Home HRCharity Rebuild Philippines
 Old and the new - buildigns under construction

Old and the new – buildigns under construction

Two years on from Typhoon Haiyan, thousands benefit from Sailors’ Society’s relief efforts

Seafarer welfare charity helps rebuild Filipino coastal communities devastated by super Typhoon

Two years on from the devastation caused by Typhoon Haiyan (Yolanda), thousands of Filipinos from seafaring communities are benefiting from the rebuilding programme provided by maritime charity Sailors’ Society.

On 8 November 2015, the most powerful storm ever to make landfall struck the Philippines, killing more than 6, 000 people and leaving millions without food, shelter or livelihood.

Having raised £225, 000 in an emergency appeal, Sailors’ Society partnered with Habitat for Humanity Philippines and the Homer Foundation and began a campaign to help rebuild communities affected by the super Typhoon.

Sandra Welch, Sailors’ Society’s director of programme, said: “We have long offered chaplaincy and welfare support to seafarers in the Philippines. When the typhoon struck, it was vital that Sailors’ Society acted to provide dedicated emergency support and longer-term relief to those who had had their lives torn apart.”

The beneficiary family of a Sailors' Society funded boat

The beneficiary family of a Sailors’ Society funded boat

The Rebuild Philippines campaign has delivered 48 new typhoon and earthquake resilient homes for seafarers’ families, fishing boats for seafarers’ families who need this supplementary income to get back on their feet and a dedicated family outreach worker providing trauma counselling and specialist help. Three port chaplains are working with seafarers and their families, offering financial and spiritual support.

Sailors’ Society chaplain Jasper del Rosario, said: “The young widow of a seafarer was stripped of all means to support herself after the storm. Her home was devastated and her business destroyed. Nothing was left, only thick, black mud inside her ruined home and dead bodies of her neighbours and friends lay around. She was crying when she asked: “How can I look after my children?” We recommended grants to help her support her family and rebuild her home and business. Her eldest son wants to become a seafarer someday like his dad.”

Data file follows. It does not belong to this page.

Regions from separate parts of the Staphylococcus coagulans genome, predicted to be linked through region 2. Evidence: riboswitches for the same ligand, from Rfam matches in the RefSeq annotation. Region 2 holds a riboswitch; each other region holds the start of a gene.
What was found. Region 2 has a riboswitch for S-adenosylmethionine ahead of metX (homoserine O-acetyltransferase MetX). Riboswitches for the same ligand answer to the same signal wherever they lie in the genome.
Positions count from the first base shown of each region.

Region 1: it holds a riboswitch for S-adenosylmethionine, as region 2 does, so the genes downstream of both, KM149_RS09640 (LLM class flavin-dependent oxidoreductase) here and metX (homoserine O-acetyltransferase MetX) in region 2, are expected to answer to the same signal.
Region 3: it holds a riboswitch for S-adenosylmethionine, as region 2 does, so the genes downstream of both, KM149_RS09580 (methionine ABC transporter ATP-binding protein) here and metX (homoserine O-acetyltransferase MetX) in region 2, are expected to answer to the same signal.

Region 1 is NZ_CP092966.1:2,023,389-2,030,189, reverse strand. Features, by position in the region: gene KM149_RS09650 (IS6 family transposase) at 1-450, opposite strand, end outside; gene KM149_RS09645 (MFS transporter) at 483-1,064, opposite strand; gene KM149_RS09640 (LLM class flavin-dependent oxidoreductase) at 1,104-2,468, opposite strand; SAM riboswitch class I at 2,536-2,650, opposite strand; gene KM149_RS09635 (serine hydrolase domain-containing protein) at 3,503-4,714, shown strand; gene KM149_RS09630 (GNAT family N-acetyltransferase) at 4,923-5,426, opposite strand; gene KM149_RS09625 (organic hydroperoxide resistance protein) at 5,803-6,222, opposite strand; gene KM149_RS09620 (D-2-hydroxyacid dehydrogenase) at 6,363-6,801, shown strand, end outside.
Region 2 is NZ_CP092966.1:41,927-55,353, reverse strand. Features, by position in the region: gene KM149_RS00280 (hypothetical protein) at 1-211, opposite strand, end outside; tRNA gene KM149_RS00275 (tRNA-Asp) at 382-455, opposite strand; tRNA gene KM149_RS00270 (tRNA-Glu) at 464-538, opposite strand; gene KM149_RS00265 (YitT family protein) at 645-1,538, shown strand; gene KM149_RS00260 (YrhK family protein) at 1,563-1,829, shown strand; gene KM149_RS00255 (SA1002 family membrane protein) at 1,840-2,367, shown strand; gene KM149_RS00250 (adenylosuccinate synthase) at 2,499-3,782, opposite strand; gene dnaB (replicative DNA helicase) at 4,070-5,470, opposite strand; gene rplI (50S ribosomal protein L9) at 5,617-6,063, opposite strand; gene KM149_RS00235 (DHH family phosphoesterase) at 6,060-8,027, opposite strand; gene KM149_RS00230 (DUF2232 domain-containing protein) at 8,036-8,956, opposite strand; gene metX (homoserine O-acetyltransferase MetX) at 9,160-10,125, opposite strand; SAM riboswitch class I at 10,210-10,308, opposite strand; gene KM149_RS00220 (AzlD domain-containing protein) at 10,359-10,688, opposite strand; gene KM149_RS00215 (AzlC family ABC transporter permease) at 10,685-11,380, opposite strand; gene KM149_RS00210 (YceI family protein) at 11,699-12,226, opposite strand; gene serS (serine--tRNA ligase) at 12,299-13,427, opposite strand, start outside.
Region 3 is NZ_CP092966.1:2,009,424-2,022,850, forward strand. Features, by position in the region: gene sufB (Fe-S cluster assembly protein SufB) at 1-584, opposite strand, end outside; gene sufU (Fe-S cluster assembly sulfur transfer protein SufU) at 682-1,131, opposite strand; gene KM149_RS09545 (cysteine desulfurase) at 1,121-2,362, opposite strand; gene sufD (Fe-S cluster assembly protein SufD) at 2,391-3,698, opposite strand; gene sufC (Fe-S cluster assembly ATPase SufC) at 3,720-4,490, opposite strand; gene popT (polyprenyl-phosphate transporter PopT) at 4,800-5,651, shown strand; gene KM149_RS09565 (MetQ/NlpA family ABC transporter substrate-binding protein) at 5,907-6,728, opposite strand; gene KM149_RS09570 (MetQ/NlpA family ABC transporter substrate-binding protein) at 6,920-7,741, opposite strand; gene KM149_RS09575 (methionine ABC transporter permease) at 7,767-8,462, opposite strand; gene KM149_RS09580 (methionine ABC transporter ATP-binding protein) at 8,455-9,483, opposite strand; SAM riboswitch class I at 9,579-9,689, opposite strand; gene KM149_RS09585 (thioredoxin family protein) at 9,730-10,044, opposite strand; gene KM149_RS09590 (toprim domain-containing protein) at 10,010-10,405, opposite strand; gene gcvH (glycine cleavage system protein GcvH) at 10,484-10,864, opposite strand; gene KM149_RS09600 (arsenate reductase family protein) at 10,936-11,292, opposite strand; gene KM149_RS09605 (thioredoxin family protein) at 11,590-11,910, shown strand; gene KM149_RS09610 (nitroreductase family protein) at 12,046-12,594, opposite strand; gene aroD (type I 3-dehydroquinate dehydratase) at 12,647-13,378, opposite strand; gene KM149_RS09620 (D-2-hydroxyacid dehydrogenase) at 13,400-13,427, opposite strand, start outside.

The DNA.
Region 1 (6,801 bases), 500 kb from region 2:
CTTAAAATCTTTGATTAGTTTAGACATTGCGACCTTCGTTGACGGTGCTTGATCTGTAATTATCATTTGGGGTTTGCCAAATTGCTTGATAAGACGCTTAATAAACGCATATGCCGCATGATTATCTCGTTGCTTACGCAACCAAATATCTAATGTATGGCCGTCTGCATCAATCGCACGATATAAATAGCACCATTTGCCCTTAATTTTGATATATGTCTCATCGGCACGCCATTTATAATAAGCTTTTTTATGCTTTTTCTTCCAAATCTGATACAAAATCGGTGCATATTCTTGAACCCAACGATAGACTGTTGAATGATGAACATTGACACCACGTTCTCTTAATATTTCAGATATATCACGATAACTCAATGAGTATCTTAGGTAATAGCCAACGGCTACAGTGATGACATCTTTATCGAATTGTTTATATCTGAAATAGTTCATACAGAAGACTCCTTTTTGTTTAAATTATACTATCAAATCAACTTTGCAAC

Some 4, 500 schools were damaged or destroyed in the disaster and Sailors’ Society has built classrooms that double as emergency community shelters. More than 1, 500 students and teachers will benefit from these new buildings and equipment, including bikes for students to travel the often long distance to school. Two newly built medical/community centres are also providing vital health facilities and meeting points.

Sandra added: “Thousands of lives are now getting back on track as a result of our joint relief efforts, but the development work is ongoing and, for many, the emotional scars are still healing. In 2016, Sailors’ Society plans to build more homes and medical centres for seafaring communities affected by Typhoon Haiyan, as well as continuing to provide welfare and emotional support.”

To find out more about Sailors’ Society’s Rebuild Philippines campaign and how to support it, please visit: www.sailors-society.org/rebuildphilippines

Sailors’ Society is an international charity that provides a personal lifeline for the world’s 1.5 million seafarers and their families, in port, at sea and at home. The charity offers practical help, emotional and spiritual support, financial assistance and family liaison. Our port chaplains visit thousands of ships every year, directly addressing the needs of seafarers – irrespective of a person’s belief or nationality – as well as maintaining vital links within the Ports that they operate

You may also like

Leave a Comment